With June ending locating a missing peregrine chick in Bedfordshire with the RSPB, a visit to local company Opticron and a TV interview with local news broadcaster ITV Anglia on Operation Owl, July looked like being an equally busy month in the fight against raptor persecution.
On the 3rd July I was in York for the latest RPPDG meeting. Lots more progress made against our Delivery Plan and some really useful updates on the nesting success of this year’s Hen Harriers, the White-tailed Sea Eagle release on the Isle of Wight later this summer and the Golden Eagle release in Southern Scotland. The following week I had a meeting with Martin Ball from the Health & Safety Executive to discuss a number of issues with the WIIS scheme. Lots of positive progress made and some good ideas about how we can work together to make better use of WIIS in raptor persecution cases.
I had a long drive to Cardiff Bay to meet with Lesley Griffiths (Welsh Minister for Environment, Energy & Rural Affairs. I was delighted that The Minister offered to become a Species Champion for Raptors in Wales and has offered to Chair a round-table discussion later this year on raptor persecution. While is Wales I took the time to meet with the CEO of the Royal Pigeon Racing Association, Ian Evans. A really useful discussion about the conflict that exists between racers and raptors, mainly the Peregrine.
Later that week I hosted Chief Superintendent Gary Cunningham of Police Scotland. Gary has recently taken over the Wildlife Crime Portfolio and as a career detective has a real passion to see those committing raptor persecution offences face their day in Court. I am really excited about the work that Gary and I will be able to do together, with the wider support of the NWCU and Wildlife Crime Officers from across the UK to ensure those responsible are caught.
The week closed with a visit to South Yorkshire Police, where along with Angela Smith MP, Liz Ballard (CEO Wildlife Trust) and Mark Thomas (RSPB Investigations) we met with the Chief Constable to discuss the forces approach to investigating Wildlife Crime.
The 16th July was a long, hot and busy day in London. Having been invited by the Rt. Hon Michael Gove MP, to his Environment Speech at Kew Gardens. It is clear that a number of changes are being planned by the Government to support tackling the ongoing climate emergency. Let’s hope Brexit and the Cabinet reshuffle doesn’t get in the way of meaningful progress.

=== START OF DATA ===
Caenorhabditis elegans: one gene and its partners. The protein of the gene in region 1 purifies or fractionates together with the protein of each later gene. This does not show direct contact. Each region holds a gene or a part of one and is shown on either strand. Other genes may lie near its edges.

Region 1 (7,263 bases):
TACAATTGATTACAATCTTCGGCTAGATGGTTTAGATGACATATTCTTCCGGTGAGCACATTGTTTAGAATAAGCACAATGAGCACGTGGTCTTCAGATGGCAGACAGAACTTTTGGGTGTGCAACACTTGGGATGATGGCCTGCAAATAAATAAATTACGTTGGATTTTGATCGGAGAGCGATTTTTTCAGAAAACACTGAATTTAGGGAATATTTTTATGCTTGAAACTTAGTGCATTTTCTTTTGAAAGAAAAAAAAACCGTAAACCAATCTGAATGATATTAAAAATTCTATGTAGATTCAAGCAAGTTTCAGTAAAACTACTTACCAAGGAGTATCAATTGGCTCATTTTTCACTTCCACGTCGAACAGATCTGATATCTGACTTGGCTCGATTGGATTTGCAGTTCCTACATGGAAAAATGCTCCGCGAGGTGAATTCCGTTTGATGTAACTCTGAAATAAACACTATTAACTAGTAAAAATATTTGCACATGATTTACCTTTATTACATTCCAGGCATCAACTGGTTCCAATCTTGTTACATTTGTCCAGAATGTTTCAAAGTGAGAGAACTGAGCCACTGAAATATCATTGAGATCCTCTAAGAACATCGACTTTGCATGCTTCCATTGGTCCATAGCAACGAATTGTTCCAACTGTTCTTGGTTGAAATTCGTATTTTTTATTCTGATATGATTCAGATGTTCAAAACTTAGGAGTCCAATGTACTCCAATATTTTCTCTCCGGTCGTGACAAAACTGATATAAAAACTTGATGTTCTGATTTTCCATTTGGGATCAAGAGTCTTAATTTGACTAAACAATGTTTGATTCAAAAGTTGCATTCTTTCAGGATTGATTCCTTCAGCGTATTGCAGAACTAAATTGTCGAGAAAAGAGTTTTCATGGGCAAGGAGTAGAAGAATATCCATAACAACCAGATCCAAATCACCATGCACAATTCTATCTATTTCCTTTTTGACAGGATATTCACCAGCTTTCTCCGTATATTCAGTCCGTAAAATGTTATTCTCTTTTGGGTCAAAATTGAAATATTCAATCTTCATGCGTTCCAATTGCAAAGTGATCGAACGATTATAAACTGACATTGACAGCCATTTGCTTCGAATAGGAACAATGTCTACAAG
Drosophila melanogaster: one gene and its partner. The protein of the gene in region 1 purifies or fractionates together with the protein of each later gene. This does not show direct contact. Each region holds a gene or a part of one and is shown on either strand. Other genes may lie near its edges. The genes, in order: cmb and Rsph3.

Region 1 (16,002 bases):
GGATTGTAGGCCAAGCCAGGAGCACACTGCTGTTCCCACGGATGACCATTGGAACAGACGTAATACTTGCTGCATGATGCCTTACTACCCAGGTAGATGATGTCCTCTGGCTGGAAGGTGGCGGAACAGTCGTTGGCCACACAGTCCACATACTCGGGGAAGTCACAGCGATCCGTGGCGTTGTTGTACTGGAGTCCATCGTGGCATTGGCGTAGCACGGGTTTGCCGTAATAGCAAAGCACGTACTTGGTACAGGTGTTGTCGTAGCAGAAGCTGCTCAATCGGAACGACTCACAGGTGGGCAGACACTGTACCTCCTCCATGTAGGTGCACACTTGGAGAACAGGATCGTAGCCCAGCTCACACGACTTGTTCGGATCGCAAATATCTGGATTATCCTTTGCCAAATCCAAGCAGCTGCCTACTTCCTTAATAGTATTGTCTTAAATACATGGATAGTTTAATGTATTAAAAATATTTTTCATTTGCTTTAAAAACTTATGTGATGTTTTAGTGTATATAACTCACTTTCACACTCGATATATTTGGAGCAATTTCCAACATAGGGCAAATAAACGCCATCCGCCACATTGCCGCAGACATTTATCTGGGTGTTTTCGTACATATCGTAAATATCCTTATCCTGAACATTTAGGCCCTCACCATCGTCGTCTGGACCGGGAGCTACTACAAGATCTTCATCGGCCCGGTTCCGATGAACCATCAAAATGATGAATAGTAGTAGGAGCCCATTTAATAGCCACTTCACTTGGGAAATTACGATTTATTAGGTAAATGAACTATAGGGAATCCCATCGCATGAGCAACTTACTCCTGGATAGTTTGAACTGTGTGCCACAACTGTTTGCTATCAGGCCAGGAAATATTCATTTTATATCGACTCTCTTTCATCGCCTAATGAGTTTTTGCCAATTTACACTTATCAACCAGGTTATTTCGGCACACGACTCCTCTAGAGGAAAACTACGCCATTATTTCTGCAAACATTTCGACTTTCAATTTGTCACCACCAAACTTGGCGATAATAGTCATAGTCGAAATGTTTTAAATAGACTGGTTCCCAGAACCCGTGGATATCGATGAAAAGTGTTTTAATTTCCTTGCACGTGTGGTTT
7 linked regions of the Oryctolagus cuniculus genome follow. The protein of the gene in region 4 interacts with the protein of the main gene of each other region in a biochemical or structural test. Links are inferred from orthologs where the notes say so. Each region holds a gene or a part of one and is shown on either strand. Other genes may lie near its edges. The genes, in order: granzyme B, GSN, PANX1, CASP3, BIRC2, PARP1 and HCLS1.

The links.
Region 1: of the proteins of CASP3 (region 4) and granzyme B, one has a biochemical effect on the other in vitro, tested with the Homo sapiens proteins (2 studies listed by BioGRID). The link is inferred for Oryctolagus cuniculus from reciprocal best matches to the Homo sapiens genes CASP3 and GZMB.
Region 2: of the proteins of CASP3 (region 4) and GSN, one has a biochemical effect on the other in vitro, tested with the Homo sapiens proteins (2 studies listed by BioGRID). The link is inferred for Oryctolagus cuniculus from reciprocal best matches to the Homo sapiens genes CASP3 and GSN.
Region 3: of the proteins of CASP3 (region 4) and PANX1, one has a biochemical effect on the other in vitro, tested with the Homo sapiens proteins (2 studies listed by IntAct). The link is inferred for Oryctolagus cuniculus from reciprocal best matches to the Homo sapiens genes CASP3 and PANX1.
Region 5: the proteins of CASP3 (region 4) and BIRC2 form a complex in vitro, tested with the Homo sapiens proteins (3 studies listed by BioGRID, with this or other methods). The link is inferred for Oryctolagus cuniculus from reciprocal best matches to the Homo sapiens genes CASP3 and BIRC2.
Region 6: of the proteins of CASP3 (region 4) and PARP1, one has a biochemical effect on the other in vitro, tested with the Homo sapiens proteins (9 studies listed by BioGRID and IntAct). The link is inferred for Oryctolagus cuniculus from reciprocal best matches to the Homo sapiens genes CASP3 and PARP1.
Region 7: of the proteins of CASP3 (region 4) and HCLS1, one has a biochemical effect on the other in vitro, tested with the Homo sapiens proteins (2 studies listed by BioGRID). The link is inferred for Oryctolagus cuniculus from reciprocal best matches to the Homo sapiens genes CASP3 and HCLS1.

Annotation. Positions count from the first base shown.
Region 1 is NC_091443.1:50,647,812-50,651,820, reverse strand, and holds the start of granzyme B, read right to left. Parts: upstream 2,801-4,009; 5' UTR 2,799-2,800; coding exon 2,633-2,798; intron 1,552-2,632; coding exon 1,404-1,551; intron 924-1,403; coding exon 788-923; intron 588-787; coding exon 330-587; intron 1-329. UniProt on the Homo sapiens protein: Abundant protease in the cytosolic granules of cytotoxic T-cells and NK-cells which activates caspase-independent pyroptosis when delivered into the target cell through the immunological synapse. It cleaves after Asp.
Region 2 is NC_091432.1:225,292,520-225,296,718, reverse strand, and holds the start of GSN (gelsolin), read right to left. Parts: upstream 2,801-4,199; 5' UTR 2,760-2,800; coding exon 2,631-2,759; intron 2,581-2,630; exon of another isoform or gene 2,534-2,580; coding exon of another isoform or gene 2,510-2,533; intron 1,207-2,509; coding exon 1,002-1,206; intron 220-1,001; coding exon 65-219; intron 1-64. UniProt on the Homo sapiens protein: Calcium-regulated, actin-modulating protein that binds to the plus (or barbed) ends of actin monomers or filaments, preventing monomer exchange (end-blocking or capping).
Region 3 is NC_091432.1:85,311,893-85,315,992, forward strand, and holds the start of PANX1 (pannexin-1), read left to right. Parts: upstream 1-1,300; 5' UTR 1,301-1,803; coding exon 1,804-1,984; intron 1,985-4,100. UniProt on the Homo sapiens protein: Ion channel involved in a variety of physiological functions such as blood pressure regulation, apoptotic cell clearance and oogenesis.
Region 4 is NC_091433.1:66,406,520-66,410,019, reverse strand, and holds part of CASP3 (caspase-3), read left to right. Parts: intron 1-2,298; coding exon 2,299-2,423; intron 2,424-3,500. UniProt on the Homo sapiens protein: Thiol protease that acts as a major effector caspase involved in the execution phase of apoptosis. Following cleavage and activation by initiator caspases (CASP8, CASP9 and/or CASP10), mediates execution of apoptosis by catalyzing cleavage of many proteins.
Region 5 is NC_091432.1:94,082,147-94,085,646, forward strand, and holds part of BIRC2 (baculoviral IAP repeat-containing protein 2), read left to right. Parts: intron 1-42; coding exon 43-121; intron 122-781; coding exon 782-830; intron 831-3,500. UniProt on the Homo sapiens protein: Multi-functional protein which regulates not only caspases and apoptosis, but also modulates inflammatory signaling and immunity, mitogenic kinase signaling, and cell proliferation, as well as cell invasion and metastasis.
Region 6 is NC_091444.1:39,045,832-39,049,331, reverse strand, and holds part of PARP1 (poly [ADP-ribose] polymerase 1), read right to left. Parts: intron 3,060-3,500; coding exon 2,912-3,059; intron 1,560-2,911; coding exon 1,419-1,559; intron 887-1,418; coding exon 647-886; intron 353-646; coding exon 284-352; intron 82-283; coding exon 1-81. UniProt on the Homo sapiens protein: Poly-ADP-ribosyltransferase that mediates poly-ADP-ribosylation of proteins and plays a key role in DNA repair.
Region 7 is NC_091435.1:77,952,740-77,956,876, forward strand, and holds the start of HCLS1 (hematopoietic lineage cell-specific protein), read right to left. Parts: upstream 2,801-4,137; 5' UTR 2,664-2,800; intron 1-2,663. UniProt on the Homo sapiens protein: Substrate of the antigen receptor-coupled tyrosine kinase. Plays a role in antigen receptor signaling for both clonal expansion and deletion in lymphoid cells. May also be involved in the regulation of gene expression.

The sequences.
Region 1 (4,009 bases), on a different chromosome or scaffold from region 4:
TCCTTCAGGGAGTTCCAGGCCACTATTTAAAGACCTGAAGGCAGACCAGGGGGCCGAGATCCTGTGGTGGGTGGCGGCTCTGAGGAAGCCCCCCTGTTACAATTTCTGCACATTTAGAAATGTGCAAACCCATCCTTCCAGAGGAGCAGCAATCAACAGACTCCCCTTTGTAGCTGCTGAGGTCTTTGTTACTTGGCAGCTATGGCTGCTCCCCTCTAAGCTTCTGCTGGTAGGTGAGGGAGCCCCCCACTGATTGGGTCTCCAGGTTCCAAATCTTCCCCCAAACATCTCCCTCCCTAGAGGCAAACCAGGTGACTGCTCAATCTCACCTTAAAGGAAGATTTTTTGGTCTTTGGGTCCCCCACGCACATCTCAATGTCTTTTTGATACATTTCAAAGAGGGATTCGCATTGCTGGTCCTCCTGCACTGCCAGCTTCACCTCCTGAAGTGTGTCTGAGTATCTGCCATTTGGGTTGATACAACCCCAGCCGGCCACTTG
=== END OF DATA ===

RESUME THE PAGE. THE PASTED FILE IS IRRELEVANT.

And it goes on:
Later that evening I was a panel member on an RSPB hosted debate in Parliament. The subject matter was `Rethinking Grouse Moor Management` and my message was clear, those within the industry that know who is committing persecution offences need to come forward and start talking. They can contact me directly, contact Crime Stopper, contact the RSPB Raptor Persecution Hotline or contact their local police. It feels like change is happening, and with the support of those `in the know` we can make that change happen a lot quicker.
On the 23rd July I took a day trip to Edinburgh to meet with a prominent land agent to discuss raptor persecution and how he felt the industry could support the work of the RPPDG in tackling the issue. A full, frank and extremely honest conversation about the issues, what drove persecution and some really good thoughts about how to prevent it. I look forward to progressing these.
On the 26th July I was invited to attend `The Game Fair` by the Chief Exec of BASC, Ian Bell. I was delighted to be able to accept his offer and the attend the day in the company of Chief Inspector Lou Hubble (NWCU). The weather didn’t dampen the conversations I was able to have with a number of people, including the National Gamekeepers Organisation and senior members of BASC. A number of firm commitments made by all, that I look forward to working on and talking about more in due course, but rest assured there was an absolute will to stamp out raptor persecution from everyone I spoke to.
To close the month I will circulating to a number of forces the combined RPPDG & National Wildlife Crime Unit Operational Order and Trigger Plan to the upcoming (White-tailed) Sea Eagle release on the Isle of Wight. This plan, developed with the support of Police WCOs and the Project Team will ensure a robust response is in place should anything happen to the Eagles following their release. Let’s hope we never need to test it.
I complete almost all this work in my own time, making up any hours I miss from my core role with Bedfordshire Police in the evenings or at weekends. Throughout July I have been subjected to some rather unpleasant abuse across social media platforms by a small number of people for the work I am doing in tackling raptor persecution. While isn’t unexpected, it is still disappointing. Unfortunately for those involved, it just makes me stronger and want to work harder to end persecution.
“If they attack you personally, it means they have not a single argument left” – Margaret Thatcher
So as I go into a week of on-call and working some nights with my response officers, before a couple of weeks annual leave, I hope to see some of you at `Birds of Prey Day` on 10th August, `Hen Harrier Day` on 11th August or The Bird Fair on the 16th August.